cure their cancer

[31]

Holmboe & Concato. (2000)

Cross-sectional study

102 men newly

Majority influenced by

New Haven, USA

using interviews with

diagnosed with LPCa,

external information (i.e.,

open-ended questions

who have made a

30% for physician

treatment decision

recommendation)

Mean age 66.4 years

Classified likes & dislikes of

Majority white (89%)

treatments

Removal of tumour &

evidence of efficacy as main

likes for surgery

Fear of future

consequences was the most

common reason to reject

watchful waiting

[37]

Davison et al. (2009)

Retrospective cross-

25 men with low-risk

Men perceived their cancer

Vancouver, Canada

sectional study using

prostate cancer on

as a common disease &

interviews with semi-

active surveillance

exaggerated the potential

structured interviews

Mean age 66 years

incidence

(range 48-77 years)

Realised treatment might

Majority white (92%);

be necessary, but viewed as

8% South Asian

"a grey zone"

Table 1. Description of the Qualitative Studies included in the Systematic Review

Table 1. Description of the Qualitative Studies included in the Systematic Review

Study ID reference

Authors, year, & study location

Design

Characteristics of sample Major findings

Hall et al. (2003) Retrospective cross- 351 men with LPCa treated with 42.9% brachytherapy patients &

Virginia, USA sectional study using self- surgery or brachytherapy 97.5% radical prostatectomy report questionnaires Mean age 62±5 years (radical patients chose treatment based on developed from literature prostatectomy), 66±8 years evidence shown to cure the cancer review & clinical (brachytherapy), 70±7 years Side-effects were an important impressions (combination of brachytherapy & motivator radiotherapy) Urologists were the most

Ethnicity not specified important source of information and a major factor in decisionmaking process

Zeliadt et al. (2010) Cross-sectional study 198 newly diagnosed patients USA using self-report considering surgery only &

questionnaires developed patients considering other from preliminary focus treatment options groups & cognitive Mean age 63 years interviews 72% white, 11% black, 16%

Hispanic/Asian (surgery), 68% white, 26% Black, 6% Hispanic/ Asian (other options)

Treatment efficacy influenced preference for surgery Personal burden influenced nonsurgical options

Gwede et al. (2005) Florida, USA

Cross-sectional study using questions derived from previous study

69 men diagnosed with LPCa, who have made a decision about treatment

Mean age: 57.7 years (range 39.6-71.1) (surgery), 65.2 years (range 45.7-89.2) (brachytherapy) 86.5% (surgery), 97% (brachytherapy) white

Cure and complete tumour removal were the main motivations for surgery (74%) Brachytherapy related to quality-of-life issues

Teramoto et al. 2006 Kamogawa, Japan

Cross-sectional study using self-report questionnaires

51 men diagnosed with LPCa treated with radical prostatectomy or external beam radiation therapy Overall mean age: 68.2 (range 56-75 years) Japanese sample

Physician was the major factor influencing treatment decisions in both treatment groups (>90%) Family and others was a more important factor for patients undergoing surgery than patients undergoing radiation therapy Surgery was desired for cancer control

Radiation therapy favoured concerning side-effects

Table 2. Description of the Quantitative Studies included in the Systematic Review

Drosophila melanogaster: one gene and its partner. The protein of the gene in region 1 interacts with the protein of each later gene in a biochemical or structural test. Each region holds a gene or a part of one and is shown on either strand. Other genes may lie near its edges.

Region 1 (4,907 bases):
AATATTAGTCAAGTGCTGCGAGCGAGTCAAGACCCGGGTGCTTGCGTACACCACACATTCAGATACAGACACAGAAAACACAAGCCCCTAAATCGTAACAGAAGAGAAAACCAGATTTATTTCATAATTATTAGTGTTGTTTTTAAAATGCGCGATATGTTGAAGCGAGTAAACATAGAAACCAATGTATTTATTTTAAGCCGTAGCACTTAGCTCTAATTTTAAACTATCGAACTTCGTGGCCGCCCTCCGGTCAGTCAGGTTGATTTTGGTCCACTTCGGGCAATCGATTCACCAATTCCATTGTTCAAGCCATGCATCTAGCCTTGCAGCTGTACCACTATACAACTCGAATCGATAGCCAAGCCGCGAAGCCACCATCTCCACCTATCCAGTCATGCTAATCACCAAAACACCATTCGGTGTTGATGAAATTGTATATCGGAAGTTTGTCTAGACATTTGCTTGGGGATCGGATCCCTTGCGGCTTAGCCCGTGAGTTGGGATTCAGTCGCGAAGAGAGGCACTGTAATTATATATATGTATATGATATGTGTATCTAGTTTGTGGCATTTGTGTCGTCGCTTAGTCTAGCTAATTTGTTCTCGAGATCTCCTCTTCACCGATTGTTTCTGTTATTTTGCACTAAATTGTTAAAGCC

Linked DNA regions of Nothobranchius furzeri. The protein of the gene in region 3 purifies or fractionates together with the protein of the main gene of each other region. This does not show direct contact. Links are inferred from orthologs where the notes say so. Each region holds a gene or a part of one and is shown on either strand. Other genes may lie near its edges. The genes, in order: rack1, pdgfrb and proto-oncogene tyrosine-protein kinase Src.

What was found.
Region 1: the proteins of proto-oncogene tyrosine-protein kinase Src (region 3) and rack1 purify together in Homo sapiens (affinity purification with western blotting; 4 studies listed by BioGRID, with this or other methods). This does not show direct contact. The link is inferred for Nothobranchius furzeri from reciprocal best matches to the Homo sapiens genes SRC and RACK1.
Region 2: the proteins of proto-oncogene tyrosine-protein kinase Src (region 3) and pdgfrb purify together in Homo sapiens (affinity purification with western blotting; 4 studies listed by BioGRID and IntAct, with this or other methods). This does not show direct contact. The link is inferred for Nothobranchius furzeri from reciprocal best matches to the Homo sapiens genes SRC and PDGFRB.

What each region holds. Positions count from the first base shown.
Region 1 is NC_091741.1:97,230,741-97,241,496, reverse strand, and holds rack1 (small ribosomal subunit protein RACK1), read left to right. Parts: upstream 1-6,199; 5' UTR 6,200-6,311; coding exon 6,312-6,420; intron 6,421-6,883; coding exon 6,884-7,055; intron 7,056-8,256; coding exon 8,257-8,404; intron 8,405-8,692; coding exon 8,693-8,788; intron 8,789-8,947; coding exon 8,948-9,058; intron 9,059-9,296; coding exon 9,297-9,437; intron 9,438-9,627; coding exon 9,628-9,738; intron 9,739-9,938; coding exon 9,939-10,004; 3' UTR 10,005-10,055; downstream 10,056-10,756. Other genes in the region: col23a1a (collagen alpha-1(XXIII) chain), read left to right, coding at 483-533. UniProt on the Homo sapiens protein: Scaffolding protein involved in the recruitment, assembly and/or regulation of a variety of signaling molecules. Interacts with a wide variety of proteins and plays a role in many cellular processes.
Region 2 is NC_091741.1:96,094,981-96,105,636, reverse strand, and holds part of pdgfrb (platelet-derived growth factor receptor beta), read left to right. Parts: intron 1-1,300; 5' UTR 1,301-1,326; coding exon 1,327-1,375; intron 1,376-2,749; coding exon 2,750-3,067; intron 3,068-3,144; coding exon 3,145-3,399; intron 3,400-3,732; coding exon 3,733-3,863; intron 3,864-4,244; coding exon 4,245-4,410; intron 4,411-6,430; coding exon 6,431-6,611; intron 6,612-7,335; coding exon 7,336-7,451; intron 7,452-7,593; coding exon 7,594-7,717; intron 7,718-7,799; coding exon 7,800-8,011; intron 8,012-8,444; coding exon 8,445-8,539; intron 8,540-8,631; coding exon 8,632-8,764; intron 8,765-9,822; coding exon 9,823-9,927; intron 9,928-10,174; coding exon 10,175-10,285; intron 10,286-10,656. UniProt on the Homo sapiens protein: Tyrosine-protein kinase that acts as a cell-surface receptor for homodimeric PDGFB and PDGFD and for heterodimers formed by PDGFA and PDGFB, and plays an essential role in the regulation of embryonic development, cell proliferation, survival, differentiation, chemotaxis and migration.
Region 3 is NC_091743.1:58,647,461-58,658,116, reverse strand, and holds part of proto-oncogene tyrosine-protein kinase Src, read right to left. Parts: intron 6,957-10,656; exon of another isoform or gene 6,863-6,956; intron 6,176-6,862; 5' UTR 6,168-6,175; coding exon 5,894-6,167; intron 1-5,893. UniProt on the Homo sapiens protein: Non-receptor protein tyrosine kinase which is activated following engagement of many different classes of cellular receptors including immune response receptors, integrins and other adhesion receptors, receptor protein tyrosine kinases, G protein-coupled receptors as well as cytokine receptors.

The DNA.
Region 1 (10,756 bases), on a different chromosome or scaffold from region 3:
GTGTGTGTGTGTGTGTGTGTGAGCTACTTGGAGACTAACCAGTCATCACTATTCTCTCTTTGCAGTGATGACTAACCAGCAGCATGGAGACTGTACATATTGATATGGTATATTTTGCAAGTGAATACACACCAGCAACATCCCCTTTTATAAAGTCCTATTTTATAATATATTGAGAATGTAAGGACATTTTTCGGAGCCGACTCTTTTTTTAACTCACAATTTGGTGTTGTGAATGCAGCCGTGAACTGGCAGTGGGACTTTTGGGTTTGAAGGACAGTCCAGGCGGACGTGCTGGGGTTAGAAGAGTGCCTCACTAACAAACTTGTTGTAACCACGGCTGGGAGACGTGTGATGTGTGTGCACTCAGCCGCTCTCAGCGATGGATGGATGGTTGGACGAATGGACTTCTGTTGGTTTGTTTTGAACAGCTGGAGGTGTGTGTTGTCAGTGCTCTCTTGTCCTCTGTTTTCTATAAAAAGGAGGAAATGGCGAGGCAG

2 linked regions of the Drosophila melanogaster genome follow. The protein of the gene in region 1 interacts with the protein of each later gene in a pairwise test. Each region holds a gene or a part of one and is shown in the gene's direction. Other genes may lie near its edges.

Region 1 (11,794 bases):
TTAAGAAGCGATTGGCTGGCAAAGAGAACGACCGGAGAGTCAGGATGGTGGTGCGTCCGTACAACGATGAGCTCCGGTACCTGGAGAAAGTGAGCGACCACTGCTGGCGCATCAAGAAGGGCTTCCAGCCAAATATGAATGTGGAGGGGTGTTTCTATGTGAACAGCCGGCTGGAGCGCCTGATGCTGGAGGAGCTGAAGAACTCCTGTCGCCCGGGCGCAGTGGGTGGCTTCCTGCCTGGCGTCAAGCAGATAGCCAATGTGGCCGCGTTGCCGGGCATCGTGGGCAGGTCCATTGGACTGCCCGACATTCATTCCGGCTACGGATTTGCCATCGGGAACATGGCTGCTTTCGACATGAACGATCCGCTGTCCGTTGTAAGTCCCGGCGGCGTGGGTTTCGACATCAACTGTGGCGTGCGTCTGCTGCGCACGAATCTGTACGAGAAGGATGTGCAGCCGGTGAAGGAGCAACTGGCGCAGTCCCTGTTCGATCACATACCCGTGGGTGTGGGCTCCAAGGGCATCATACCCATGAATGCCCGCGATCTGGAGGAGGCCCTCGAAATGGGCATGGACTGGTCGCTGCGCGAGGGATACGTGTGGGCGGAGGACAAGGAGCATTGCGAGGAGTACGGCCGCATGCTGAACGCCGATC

5.1.4. The role of urologists and partners in informing patient beliefs

The recommendations made by urologists emerged in many of the papers [28, 29, 31-33, 37] as being influential in shaping patients' beliefs regarding their treatment choice. A high percentage of patients (48-65%) said they would selected the treatments recommended by their urologist [30, 32]. Consequently, seeking a second opinion was unnecessary serving only to delay treatment and provide potentially more conflicting information to process [27, 28].

Partners, who often experience considerable emotional distress themselves on hearing the diagnosis [25, 38], have also been found to exert an important influence on patients' beliefs. Three studies reported the role of the partners to be a source of information or a mediator in helping men to process their treatment information [27, 32, 34]. However, it was also reported in two studies that, ultimately, it is the patients themselves who reported ownership of their treatment decision [29, 37].

5.1.5. The role of patients' information seeking behavior in informing beliefs

Another major factor influencing patients' beliefs was their own information-seeking behaviour. Patients and their partners are often actively engaged in learning about their treatment options, side-effects and the background of their urologists [29]. The evidence suggested that they made use of a variety of resources, including health care professions (HCPs) (i. e. , urologists, radiation oncologist), the internet, books, magazines, friends and family [27, 29, 30, 32, 34, 37]. Processing such large amounts of advice and potential contradictory information was suggested to be an explanation for the misconceptions about treatments reported by the patients (i. e. , associating the effects of chemotherapy with radiotherapy) [27, 30].

5.1.6. The role of other patients' treatment experiences in informing patient beliefs

In four studies, there was evidence that patients [27, 28, 30, 33] and their partners used the experiences of other people with cancer in their decisions about treatment. Denberg et al. [27] described that these experiences influenced patients' beliefs regarding LPCa, its treatment and treatment side-effects. Steginga et al. [30] reported that 47% of men described considering other people they knew (not just those with prostate cancer), who had negative experiences with cancer or cancer treatment, in their decision-making. O'Rourke [28] reported that comparisons with other patients, who had a positive outcome from treatment, were mostly related to surgery and that comparisons were usually made between friends and family members, who had undergone surgery and were making a good recovery. It has been suggested that patients may pay more attention to the experiences of other patients with cancer than to the risk information presented to them by their urologists and specialist nurses [27]. The reliability of their findings was supported by the quantitative findings of Zeliadt et al. [33], who reported a statistically significant association between the experiences from other patients and treatment selection for patients who only considered surgery as a viable treatment.